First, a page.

Seasonal hypoxia in the bottom waters of the Peter the Great Bay (PGB) of the Japan/East Sea (JES) occurs in summer. Using the empirical relationship between dissolved oxygen (DO) and pH obtained for hypoxic conditions and available historical DO data, acidification rates were estimated. Carefully sampled time-series observations from the northwestern part of the JES, carried out from 1999 to 2014 along the 132°20′ E and 134°00′ E longitudes, were chosen to determine the interannual variability of the sea’s hydrochemical parameters (DO, pH, and TA—the total alkalinity phosphates, nitrate, and silicates). To limit the effects of seasonal and spatial variability, only data obtained in the warm period were used. Additionally, all data from depths shallower than 500 m were discarded because they are affected by high natural variability, mostly due to strong mesoscale dynamic structures. Our results demonstrated that the pH and DO concentrations measured in the Upper Japan Sea Proper Water (750 m), Lower Japan Sea Proper Water (1250, 1750, 2250 m), and Bottom Water (3000 m) have been decreasing in recent years. On the other hand, calculated normalized dissolved inorganic carbon (NDIC), CO2 partial pressure (pCO2), and measured nutrient concentrations have been increasing. Maximum rates of acidification and deoxygenation are occurring at around 750 m. The annual rate of increase of pCO2 in the water exceeds the atmospheric rate more than 2-fold at a depth of 750 m. The observed variability of the hydrochemical properties can be explained by the combination of the slowdown ventilation of the vertical water column and eutrophication. However, the results obtained here are valid for the subpolar region of the JES, not for the whole sea. The synchronization of the deoxygenation of the open part of the JES and PGB has been found. Full article
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Article
Evaluating the Sensor-Equipped Autonomous Surface Vehicle C-Worker 4 as a Tool for Identifying Coastal Ocean Acidification and Changes in Carbonate Chemistry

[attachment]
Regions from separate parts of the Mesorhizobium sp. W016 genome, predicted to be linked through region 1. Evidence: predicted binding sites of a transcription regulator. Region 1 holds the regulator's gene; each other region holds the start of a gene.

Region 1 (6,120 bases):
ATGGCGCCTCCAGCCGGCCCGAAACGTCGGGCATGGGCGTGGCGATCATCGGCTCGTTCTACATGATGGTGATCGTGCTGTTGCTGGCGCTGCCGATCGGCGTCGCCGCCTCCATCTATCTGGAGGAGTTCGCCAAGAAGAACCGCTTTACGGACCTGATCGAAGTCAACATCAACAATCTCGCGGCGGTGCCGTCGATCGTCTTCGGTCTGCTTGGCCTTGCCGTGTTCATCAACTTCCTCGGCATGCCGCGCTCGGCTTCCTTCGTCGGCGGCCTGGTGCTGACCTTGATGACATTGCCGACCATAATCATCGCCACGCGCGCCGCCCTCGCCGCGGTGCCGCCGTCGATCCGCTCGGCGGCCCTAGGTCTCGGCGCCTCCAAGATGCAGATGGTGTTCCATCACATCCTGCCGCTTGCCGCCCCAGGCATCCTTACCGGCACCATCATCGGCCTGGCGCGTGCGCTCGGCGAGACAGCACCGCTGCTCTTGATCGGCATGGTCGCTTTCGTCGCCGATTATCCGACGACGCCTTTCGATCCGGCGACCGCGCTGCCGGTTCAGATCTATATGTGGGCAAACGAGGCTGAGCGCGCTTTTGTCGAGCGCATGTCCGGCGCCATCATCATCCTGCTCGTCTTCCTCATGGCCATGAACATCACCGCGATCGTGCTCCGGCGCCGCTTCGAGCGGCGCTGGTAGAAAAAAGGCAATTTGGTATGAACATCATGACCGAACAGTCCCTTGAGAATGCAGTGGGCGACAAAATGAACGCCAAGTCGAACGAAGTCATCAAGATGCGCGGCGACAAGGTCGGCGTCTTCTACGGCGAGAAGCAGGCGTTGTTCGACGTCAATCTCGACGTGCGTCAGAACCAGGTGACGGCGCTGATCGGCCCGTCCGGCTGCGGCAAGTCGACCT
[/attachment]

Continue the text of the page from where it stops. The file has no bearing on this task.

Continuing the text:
J. Mar. Sci. Eng. 2020, 8(11), 939; https://doi.org/10.3390/jmse8110939 - 19 Nov 2020
Cited by 2 | Viewed by 1198
Abstract
The interface between land and sea is a key environment for biogeochemical carbon cycling, yet these dynamic environments are traditionally under sampled. Logistical limitations have historically precluded a comprehensive understanding of coastal zone processes, including ocean acidification. Using sensors on autonomous platforms is [...] Read more.
The interface between land and sea is a key environment for biogeochemical carbon cycling, yet these dynamic environments are traditionally under sampled. Logistical limitations have historically precluded a comprehensive understanding of coastal zone processes, including ocean acidification. Using sensors on autonomous platforms is a promising approach to enhance data collection in these environments. Here, we evaluate the use of an autonomous surface vehicle (ASV), the C-Worker 4 (CW4), equipped with pH and pCO2 sensors and with the capacity to mount additional sensors for up to 10 other parameters, for the collection of high-resolution data in shallow coastal environments. We deployed the CW4 on two occasions in Belizean coastal waters for 2.5 and 4 days, demonstrating its capability for high-resolution spatial mapping of surface coastal biogeochemistry. This enabled the characterisation of small-scale variability and the identification of sources of low pH/high pCO2 waters as well as identifying potential controls on coastal pH. We demonstrated the capabilities of the CW4 in both pre-planned “autonomous” mission mode and remote “manually” operated mode. After documenting platform behaviour, we provide recommendations for further usage, such as the ideal mode of operation for better quality pH data, e.g., using constant speed. The CW4 has a high power supply capacity, which permits the deployment of multiple sensors sampling concurrently, a shallow draught, and is highly controllable and manoeuvrable. This makes it a highly suitable tool for observing and characterising the carbonate system alongside identifying potential drivers and controls in shallow coastal regions. Full article